Odegbami: To Zurich With Mathematics Of Soccer!
OLUSEGUN Odegbami relieves the memory of good old days. He holds aloft the beauty of Nigeria’s past glory in the game of soccer. It was in the heydays of his soccer wizardry that the commentary artistry of Ernest Okonkwo found great national expression. Nigerians’ legendary love for the round leather game has been dated. In the days gone by, it was always a beauty to watch countrymen and women huddled together around their radio sets as they listened to football commentaries of the actions on the field of play, mostly when their darling national team, the Green Eagles, was playing against another country.
It was an epoch when the great facility of the television was scant. As such, radio filled the gap created by distance between the fans and their darling team. It was a period when Radio Nigeria helped to uplift the national pride. There was, no doubt, that part of the renown, which Radio Nigeria achieved in those days, in the reckoning of Nigerians, was traceable to its religious commitment to football commentaries.
And the radio station was blessed with analytical and talented broadcasters on the sports desk. The late Ernest Okonkwo led this galaxy of stars to give soccer-loving Nigerians their yearning for minutiae of action from the various football fields where the Eagles were playing.
It was in one of such meets that Okonkwo, stunned by the sheer skillful dribbling runs and precise passes, described the star as mathematical Odegbami. There was a convergence of opinion around soccer fads in the country that their beloved radio commentator’s opinion was apt. The epithet stuck! Ever since, the Great Eagle, Odegbami’s name was not complete without the prefix, ‘Mathematical’.
Again, Odegbami reminds of the foundation members of Nigeria’s journey to glory in the game of soccer. He reminds of his team mates, like Okey Isima, ‘Midfield maestro’ Mudashiru Lawal, Aloysius ‘Blockbuster’ Atuegbu, Adokie Amiesiemeka, Sylvanus ‘Quicksilver’ Okpalla, Kadiri Ikhana and their skipper, whom the same Okonkwo described as the chairman of defense; Christian Chukwu. Though, it was painful that Nigeria’s Green Eagles, as the national team was known, did not make it to world stage, the players gave the citizens much to cheer and sustain their love for football.
Nigeria was thrown into national ‘mourning’, when a back-header from Godwin Odiye scored led to an own goal against Eagles in a game in which what the team needed was, a draw against Tunisia, for Eagles to advance. That loss denied the glorious Green Eagles of a place in the 1978 Mundial held in Argentina.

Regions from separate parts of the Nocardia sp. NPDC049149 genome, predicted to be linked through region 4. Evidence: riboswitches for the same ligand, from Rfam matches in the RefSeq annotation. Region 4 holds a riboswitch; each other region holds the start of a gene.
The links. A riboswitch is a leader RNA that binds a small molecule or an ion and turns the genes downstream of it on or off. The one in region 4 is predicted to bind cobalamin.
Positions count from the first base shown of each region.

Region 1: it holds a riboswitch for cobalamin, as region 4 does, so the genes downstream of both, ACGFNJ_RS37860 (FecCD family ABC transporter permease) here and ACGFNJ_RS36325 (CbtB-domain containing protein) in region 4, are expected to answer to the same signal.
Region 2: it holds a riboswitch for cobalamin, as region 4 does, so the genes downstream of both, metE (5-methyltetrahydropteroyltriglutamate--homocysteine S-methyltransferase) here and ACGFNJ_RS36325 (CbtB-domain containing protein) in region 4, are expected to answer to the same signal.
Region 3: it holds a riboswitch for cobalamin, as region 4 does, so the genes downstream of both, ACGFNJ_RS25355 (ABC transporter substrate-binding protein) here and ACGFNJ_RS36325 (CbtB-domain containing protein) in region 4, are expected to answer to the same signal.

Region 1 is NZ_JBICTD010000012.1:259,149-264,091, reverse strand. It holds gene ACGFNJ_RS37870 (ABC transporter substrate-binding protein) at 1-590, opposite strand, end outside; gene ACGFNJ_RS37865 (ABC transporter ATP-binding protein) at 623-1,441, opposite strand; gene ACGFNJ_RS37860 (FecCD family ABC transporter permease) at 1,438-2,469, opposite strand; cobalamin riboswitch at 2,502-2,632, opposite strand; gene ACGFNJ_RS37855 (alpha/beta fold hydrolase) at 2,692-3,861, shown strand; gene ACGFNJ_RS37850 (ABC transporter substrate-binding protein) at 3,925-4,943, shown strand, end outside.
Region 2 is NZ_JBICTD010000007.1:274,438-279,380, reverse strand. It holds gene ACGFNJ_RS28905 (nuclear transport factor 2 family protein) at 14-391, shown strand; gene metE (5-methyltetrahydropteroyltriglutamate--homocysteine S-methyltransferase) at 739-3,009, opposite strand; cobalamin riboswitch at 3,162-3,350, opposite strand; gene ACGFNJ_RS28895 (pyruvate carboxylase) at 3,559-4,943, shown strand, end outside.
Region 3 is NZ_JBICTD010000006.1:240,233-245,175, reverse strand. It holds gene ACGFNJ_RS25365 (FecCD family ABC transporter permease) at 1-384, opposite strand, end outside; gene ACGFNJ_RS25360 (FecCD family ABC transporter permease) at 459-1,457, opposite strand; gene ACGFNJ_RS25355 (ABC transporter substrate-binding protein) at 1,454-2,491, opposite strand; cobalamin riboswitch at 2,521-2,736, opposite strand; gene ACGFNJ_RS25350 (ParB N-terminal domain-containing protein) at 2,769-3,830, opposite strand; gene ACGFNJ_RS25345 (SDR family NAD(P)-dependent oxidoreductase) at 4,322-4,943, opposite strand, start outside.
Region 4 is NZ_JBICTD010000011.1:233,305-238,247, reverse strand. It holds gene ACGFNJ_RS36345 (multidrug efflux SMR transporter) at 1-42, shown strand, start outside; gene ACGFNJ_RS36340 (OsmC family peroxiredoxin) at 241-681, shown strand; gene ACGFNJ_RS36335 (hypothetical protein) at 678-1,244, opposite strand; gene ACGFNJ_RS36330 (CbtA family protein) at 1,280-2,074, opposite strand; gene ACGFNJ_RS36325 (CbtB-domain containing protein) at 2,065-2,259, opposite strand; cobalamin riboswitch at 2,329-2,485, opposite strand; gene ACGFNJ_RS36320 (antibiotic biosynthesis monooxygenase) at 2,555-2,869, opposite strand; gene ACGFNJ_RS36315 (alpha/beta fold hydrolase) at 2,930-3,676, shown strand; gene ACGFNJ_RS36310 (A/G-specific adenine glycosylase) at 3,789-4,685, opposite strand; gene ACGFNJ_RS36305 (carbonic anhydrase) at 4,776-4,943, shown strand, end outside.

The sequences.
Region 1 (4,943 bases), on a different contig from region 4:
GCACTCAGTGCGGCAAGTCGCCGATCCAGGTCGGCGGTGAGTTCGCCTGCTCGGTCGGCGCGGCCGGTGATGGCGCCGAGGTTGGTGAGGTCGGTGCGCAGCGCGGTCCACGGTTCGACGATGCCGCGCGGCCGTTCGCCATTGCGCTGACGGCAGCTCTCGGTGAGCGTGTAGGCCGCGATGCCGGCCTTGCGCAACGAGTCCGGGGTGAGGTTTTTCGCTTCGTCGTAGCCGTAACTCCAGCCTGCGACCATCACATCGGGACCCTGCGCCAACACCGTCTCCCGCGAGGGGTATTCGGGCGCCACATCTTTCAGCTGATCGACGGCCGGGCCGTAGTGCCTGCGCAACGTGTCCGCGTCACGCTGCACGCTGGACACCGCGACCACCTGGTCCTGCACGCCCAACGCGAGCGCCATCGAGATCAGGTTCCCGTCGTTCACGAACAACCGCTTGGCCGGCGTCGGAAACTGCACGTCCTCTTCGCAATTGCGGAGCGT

Two years later, the Green Eagles wiped the tears on the eyes of their fans and compatriots, when they won the African Nation’s Cup. That laurel helped the team to stamp its authority as a gathering of talented football stars and the country, as a great soccer-playing nation.
Most of these soccer stars that shone brightly in the 80s have been buried in the bowels time and heap of history. There is, no doubt, that they provided the foundation upon which succeeding generation of stars built upon to impress the world in the 90s – the 1994 World Cup in US and winning the 1996 Olympic Gold in soccer in Atlanta.
A product of domestic football team, the Shooting stars of Ibadan, Odegbami, whose other name is Patrick, was called from the local league side, IICC Shooting Stars of Ibadan, in 1976, to the Green Eagles, where he scored a total of 23 goals before hanging his boots in 1982. But Odegbami has kept his eye and sustained his interest and love for the game that brought him into national limelight. Unlike some of his contemporaries that tried their hands in coaching, the former skipper of Green Eagles started writing a column in one of Nigeria’s national dailies.
He has been enriching discourses and discussion on sports, nay soccer development in the country. At a time when it was common to see football players as deviants, never-do-wells in academics and school dropouts, taking to column writing helped to separate Segun from his peers.
He is a proud graduate of Engineering from The Polytechnic, Ibadan. The Mathematical forward line striker has continued to serve as inspiration to younger Nigerians, especially those with qualities of future champions in soccer.